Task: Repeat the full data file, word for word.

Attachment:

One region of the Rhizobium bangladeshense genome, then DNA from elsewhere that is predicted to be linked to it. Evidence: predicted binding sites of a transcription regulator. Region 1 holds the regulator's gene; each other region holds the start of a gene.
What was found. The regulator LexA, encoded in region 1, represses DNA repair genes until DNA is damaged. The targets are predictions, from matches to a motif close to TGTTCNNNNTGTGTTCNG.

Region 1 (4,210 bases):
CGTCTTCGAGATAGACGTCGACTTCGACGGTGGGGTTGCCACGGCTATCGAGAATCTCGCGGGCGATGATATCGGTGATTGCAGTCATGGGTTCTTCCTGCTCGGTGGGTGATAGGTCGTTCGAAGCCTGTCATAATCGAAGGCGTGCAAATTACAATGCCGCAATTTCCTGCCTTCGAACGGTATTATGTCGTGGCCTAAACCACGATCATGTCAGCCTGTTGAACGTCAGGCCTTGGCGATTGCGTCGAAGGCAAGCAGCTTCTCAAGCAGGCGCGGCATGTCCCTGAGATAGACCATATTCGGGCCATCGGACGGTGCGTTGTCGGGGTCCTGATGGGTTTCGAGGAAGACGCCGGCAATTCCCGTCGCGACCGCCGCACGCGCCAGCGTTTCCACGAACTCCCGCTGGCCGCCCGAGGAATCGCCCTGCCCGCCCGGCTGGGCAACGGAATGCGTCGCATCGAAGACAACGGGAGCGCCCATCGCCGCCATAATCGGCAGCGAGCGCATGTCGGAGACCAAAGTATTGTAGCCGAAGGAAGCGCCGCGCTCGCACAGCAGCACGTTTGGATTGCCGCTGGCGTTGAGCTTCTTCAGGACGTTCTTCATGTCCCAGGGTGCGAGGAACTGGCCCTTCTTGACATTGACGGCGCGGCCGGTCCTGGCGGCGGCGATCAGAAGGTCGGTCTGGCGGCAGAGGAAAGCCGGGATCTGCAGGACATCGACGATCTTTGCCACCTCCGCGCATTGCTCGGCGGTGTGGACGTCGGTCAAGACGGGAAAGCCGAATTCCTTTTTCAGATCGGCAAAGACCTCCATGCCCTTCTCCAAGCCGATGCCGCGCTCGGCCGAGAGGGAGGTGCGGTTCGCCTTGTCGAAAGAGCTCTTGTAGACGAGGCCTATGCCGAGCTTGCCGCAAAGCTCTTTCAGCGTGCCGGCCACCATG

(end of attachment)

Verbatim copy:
One region of the Rhizobium bangladeshense genome, then DNA from elsewhere that is predicted to be linked to it. Evidence: predicted binding sites of a transcription regulator. Region 1 holds the regulator's gene; each other region holds the start of a gene.
What was found. The regulator LexA, encoded in region 1, represses DNA repair genes until DNA is damaged. The targets are predictions, from matches to a motif close to TGTTCNNNNTGTGTTCNG.

Region 1 (4,210 bases):
CGTCTTCGAGATAGACGTCGACTTCGACGGTGGGGTTGCCACGGCTATCGAGAATCTCGCGGGCGATGATATCGGTGATTGCAGTCATGGGTTCTTCCTGCTCGGTGGGTGATAGGTCGTTCGAAGCCTGTCATAATCGAAGGCGTGCAAATTACAATGCCGCAATTTCCTGCCTTCGAACGGTATTATGTCGTGGCCTAAACCACGATCATGTCAGCCTGTTGAACGTCAGGCCTTGGCGATTGCGTCGAAGGCAAGCAGCTTCTCAAGCAGGCGCGGCATGTCCCTGAGATAGACCATATTCGGGCCATCGGACGGTGCGTTGTCGGGGTCCTGATGGGTTTCGAGGAAGACGCCGGCAATTCCCGTCGCGACCGCCGCACGCGCCAGCGTTTCCACGAACTCCCGCTGGCCGCCCGAGGAATCGCCCTGCCCGCCCGGCTGGGCAACGGAATGCGTCGCATCGAAGACAACGGGAGCGCCCATCGCCGCCATAATCGGCAGCGAGCGCATGTCGGAGACCAAAGTATTGTAGCCGAAGGAAGCGCCGCGCTCGCACAGCAGCACGTTTGGATTGCCGCTGGCGTTGAGCTTCTTCAGGACGTTCTTCATGTCCCAGGGTGCGAGGAACTGGCCCTTCTTGACATTGACGGCGCGGCCGGTCCTGGCGGCGGCGATCAGAAGGTCGGTCTGGCGGCAGAGGAAAGCCGGGATCTGCAGGACATCGACGATCTTTGCCACCTCCGCGCATTGCTCGGCGGTGTGGACGTCGGTCAAGACGGGAAAGCCGAATTCCTTTTTCAGATCGGCAAAGACCTCCATGCCCTTCTCCAAGCCGATGCCGCGCTCGGCCGAGAGGGAGGTGCGGTTCGCCTTGTCGAAAGAGCTCTTGTAGACGAGGCCTATGCCGAGCTTGCCGCAAAGCTCTTTCAGCGTGCCGGCCACCATG